I am continuing to pick out and translate history-related materials that resonate with today’s events. This time, let’s take a closer look at Poland, especially after their forceful demand that Norway, presumably making itself rich on higher gas prices, should “coughs up some cash” for Ukraine, their military entering the conflict in Ukraine, their statement that Poland and Ukraine will not have any border soon, and Zelensky pushing through a law for the special status of Poles in Ukraine, which opens up for the absorption of former Ukraine (or what’s left of it) into Poland.
The article I am translating appeared on Ren.TV site on the 23nd of May 2022:
Crimes in the LPR can recreate the Polish People’s Republic
May 23, 2022, 09:48
The investigation of the Russian IC may have unexpected consequences for Warsaw.
Polish Deputy Foreign Minister Marcin Przidac said that in the coming days Warsaw will consider reducing the level or completely severing diplomatic relations with Russia. This is how the Polish Foreign Ministry reacted to the decision of the Investigative Committee of the Russian Federation to launch an investigation into the crimes of Polish mercenaries on the territory of the Lugansk People’s Republic.
Indignation was also caused by the decision of the IC to investigate the attack on the Russian ambassador to Poland, Sergei Andreev. On May 9, the Russian diplomat laying wreaths at the graves of Soviet soldiers in Warsaw was attacked by a crowd of Poles and Ukrainians waiting for him. At the same time, the Polish law enforcement agencies demonstratively did nothing, making no attempts to protect the ambassador. According to Marcin Pzhidach, “the diplomat himself is to blame for this attack.” He allegedly provoked the attackers by his appearance.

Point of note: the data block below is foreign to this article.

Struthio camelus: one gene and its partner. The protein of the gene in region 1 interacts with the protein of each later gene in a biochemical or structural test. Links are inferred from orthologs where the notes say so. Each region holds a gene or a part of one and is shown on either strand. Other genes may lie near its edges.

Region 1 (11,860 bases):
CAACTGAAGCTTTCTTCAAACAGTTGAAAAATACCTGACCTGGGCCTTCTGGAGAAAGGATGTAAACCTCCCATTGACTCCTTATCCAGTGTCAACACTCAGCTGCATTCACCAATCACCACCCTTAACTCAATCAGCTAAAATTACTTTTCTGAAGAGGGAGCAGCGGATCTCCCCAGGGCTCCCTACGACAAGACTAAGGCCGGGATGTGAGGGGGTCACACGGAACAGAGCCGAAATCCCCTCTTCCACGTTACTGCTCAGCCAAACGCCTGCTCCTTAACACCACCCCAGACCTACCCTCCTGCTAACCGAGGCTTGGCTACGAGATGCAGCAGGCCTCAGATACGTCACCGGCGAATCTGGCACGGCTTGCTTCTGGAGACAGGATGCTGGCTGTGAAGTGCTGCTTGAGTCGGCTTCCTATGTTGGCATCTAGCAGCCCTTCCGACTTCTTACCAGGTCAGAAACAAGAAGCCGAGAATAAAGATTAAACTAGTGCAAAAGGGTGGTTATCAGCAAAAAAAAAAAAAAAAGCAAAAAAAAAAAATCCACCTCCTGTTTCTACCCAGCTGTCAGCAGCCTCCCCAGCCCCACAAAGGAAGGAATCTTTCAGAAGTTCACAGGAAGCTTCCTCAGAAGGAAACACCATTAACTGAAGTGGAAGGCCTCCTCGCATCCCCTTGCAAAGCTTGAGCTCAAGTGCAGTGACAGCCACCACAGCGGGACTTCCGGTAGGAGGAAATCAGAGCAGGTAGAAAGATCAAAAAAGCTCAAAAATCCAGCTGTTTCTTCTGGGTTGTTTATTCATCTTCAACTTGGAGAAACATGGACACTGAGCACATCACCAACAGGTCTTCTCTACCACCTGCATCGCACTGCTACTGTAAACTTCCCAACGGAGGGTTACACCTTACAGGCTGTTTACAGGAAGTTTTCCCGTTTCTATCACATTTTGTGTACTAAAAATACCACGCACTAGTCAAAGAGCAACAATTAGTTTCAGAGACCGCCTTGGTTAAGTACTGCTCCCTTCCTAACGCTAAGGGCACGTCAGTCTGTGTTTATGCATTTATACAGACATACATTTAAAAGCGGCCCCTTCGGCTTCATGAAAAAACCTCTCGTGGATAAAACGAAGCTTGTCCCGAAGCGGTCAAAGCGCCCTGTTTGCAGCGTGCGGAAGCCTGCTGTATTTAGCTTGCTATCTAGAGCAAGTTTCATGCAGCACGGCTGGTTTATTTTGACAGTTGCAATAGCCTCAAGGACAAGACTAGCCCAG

At the same time, the Polish official was clearly let down by ignorance of his own law. Indeed, from the point of view of the Polish legislation, diplomatic relations with the Russian Federation have long been severed. Moreover, legally Poland considers itself in a state of war with Russia.
Such a situation arose when Poland proclaimed itself the Third Polish-Lithuanian Commonwealth (Rzeczpospolita), and a norm appeared in the Polish Constitution, according to which the country is considered the successor of the Second Polish-Lithuanian Commonwealth (Rzeczpospolita).
The Second Polish–Lithuanian Commonwealth (Rzeczpospolita) was established in 1918 with the support of the victorious countries in the First World War: the USA, England and France. It was originally formed as a racist state. According to the official doctrine, Poles were attributed “innate superiority” over Ukrainians, Belarusians, Russians, Jews, Germans, Lithuanians. In accordance with this, systematic discrimination was carried out against all national minorities. At the same time, Warsaw openly declared its intention to expand the “living space” to the east. The Polish government, encouraged by the United States, Britain and France, was looking for any reason to invade the USSR.